Good times were had by all in attendance and good sales were recorded all around the floor during yet another outing of the highly popular Modern Show produced by Stella Show Mgmt Co. The event, a benefit for the Art Deco Society, opened on Thursday evening, February 23, for a gala preview that included not only a quality selection of antiques, but also a lively piano bar act and plenty of libations.
A large crowd made its way downtown to the 69th Regiment Armory at 26th Street and Lexington Avenue and sold tags began appearing soon after the show opened for preview. The booth of Schorr & Dobinsky, Bridgehampton, N.Y., was blanketed with sold tags within moments of the opening with its industrial look continuing to attract quite a bit of attention. A set of four aluminum chairs with a strong Deco look were the first to go, followed quickly thereafter by shelving units, tables, storage bins, lamps, cabinets and a hanging wall cupboard with a wire mesh lockable door.
Perhaps based on the perpetual success of Schorr & Dobinsky, the French industrial look was spreading around the floor like wildfire. Directly across the aisle, Eleanor and David Billet offered early wood and metal dollies as glass-topped sofa tables, some nifty industrial lighting fixtures, shelving and medicinal cabinets along with a selection of French Deco furnishings.
York, Maine, dealer Bob Withington was new to the show and hebrought his usual assortment of “heavy” items along with a newtwist to his merchandise line, modernist furnishings. Among theassortment was a nice looking pair of credenzas from the 1950s.”Don’t they have a great look?” queried the dealer. “I know whomade them, but I haven’t been able to find anything out about thedesigner.” The mahogany pieces with reed covered sliding doors hada distinctive look and had been made by Cambridge, Mass.,manufacturers Pine and Baker. The dealer was also partaking in theindustrial craze with an unusual circular steel cabinet withlocking doors, French, circa 1940, and also a neat pair of long andslender brushed steel tables that were displayed side by side as adining table or could be separated as a narrow console table.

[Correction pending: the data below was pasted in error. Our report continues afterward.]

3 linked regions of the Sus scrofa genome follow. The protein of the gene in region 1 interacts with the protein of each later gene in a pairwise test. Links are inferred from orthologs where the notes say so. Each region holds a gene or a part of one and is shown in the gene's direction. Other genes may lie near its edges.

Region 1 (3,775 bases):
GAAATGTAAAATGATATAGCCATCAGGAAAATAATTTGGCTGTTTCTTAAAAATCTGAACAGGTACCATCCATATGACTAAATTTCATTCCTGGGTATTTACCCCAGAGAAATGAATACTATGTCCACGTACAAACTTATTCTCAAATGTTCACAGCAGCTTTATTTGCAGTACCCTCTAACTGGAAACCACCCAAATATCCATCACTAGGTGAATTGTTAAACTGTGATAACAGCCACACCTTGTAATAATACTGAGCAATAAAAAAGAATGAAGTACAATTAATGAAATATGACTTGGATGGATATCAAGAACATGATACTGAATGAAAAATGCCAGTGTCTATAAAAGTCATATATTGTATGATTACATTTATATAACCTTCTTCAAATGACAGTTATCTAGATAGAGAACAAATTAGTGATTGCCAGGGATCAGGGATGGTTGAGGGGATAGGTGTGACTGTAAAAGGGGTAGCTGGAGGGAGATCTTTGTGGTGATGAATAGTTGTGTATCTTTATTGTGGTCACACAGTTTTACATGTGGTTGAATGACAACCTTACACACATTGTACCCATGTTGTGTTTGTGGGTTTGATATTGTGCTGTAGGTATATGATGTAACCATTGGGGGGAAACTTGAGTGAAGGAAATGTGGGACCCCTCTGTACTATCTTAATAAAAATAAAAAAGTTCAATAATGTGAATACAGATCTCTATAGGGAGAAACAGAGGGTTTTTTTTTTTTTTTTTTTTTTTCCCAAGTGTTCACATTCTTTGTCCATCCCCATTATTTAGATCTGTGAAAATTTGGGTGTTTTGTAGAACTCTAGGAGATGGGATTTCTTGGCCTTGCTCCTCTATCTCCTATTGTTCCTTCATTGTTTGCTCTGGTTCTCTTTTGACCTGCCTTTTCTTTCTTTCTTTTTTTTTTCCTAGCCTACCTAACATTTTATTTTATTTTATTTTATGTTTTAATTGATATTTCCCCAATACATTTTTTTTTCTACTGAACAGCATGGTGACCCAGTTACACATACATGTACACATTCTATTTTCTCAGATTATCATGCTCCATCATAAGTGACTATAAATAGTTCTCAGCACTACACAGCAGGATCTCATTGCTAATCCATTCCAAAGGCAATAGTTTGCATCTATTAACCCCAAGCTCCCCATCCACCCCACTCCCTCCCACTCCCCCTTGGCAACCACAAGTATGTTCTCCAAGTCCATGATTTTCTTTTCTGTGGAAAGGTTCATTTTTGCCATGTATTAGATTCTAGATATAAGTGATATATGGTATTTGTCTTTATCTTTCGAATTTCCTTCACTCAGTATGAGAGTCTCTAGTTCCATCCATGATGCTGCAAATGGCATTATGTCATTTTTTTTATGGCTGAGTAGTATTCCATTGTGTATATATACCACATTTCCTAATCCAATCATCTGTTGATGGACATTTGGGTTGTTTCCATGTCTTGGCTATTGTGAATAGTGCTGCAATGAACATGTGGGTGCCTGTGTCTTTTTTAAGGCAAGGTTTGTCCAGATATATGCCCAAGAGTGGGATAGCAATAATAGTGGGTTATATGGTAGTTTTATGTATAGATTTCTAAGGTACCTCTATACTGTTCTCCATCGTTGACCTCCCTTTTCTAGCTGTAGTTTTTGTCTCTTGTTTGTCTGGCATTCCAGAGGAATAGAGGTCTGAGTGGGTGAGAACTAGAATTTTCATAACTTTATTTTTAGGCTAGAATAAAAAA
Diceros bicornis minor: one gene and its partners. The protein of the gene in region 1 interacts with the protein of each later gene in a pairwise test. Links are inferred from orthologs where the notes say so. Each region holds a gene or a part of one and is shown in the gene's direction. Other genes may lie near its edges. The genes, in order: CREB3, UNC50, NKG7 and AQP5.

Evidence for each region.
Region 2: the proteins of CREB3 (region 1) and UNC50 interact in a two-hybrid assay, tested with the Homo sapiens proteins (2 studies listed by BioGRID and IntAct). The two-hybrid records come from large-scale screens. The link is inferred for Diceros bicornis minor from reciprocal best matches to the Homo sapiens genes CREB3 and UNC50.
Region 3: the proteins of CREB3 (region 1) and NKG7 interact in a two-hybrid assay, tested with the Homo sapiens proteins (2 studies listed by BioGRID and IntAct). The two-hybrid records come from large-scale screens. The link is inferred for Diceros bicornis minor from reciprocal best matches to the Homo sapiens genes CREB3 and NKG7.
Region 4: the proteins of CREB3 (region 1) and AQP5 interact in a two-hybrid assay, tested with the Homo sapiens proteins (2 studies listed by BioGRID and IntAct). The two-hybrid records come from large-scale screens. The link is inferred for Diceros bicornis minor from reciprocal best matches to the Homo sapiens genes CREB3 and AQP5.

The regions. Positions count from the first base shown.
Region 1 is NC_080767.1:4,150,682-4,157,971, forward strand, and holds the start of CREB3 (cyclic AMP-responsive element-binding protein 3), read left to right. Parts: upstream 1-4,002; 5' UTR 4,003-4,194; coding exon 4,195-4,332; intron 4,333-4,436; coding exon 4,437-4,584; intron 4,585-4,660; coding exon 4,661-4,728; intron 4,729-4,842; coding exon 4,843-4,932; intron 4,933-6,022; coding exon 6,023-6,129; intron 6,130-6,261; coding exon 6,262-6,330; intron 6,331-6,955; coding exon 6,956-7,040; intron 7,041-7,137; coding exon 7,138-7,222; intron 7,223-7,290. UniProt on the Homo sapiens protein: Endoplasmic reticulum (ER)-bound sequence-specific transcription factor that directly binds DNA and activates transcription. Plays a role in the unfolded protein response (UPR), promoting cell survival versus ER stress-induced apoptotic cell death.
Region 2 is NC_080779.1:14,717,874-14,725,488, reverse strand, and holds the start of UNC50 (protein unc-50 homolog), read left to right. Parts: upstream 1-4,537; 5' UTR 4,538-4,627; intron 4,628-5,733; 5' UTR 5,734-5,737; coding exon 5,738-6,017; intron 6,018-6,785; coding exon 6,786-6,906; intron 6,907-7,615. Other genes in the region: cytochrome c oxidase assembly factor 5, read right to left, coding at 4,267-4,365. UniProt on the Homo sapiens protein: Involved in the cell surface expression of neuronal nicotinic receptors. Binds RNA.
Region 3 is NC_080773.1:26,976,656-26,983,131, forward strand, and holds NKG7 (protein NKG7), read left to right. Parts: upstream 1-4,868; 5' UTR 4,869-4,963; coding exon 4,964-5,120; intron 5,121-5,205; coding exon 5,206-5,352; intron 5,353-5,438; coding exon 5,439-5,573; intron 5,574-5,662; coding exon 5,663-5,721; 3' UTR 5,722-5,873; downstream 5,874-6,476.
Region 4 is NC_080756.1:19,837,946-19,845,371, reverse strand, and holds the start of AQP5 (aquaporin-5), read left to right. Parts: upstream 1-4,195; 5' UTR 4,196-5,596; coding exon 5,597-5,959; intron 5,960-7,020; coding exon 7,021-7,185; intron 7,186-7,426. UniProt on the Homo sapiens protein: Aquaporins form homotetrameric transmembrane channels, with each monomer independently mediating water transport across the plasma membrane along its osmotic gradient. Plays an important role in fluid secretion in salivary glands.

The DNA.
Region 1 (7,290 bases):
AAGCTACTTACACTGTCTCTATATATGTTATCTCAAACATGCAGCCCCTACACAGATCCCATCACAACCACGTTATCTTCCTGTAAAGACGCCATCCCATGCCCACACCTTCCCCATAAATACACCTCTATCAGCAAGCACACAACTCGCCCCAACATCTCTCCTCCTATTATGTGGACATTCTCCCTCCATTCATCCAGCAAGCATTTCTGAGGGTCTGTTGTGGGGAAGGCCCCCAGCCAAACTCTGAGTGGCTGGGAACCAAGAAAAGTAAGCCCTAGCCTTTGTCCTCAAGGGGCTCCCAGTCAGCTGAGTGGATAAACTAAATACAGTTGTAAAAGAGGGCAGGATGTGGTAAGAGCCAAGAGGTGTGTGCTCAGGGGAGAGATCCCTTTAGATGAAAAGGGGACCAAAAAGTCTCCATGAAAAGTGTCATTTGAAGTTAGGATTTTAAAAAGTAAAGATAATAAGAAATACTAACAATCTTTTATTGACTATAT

“It just happened to work out that way,” was show manager Leanne Stella’s response to a question regarding the increased number of art dealers set up at the show. Management commented that it was purely coincidental that the increase in fine art offerings coincided with the opening of The Art Show that was taking place uptown, and another art venue that was being conducted at the Piers.
Among the art dealers new to The Modern Show was Elizabeth Moss Civiello, of Elizabeth Moss Gallery, Falmouth, Maine. Amidst a varied amount of works was a portrait of Pablo Picasso by John Hansegger. “You never see portraits of Picasso,” stated Civiello, “People always sat for Picasso, he almost never sat for other artists.” The $1 million price tag was testament to the rarity. The dealer also offered a wide variety of other works ranging from Modernist oils to a selection of artists representing Maine.
Stephen M. Foster Fine Art returned to the show with adiverse selection ranging from Jean Duffy’s oil on canvas “NatureMorte avec une Pipe” that the dealer had stickered at $40,000,Richard Murray’s colorful “Table Top Still Life,” 1978, at $55,000,and a William Sylvester Carter still life with flowers. One of themore interesting pieces in the stand hung on the outside wall, amodernist oil on canvas titled “Quadrant # 2,” 1970.
Giuseppe Concepcion of ProArte, Miami, was on hand with his usual lively and colorful selection of prints by Calder, Chagall, Matisse and Picasso. For this fair, the dealer brought along an interesting Red Grooms print depicting a young cowpoke atop a broncing bull while other cowpokes watched from their perches on a white rail fence.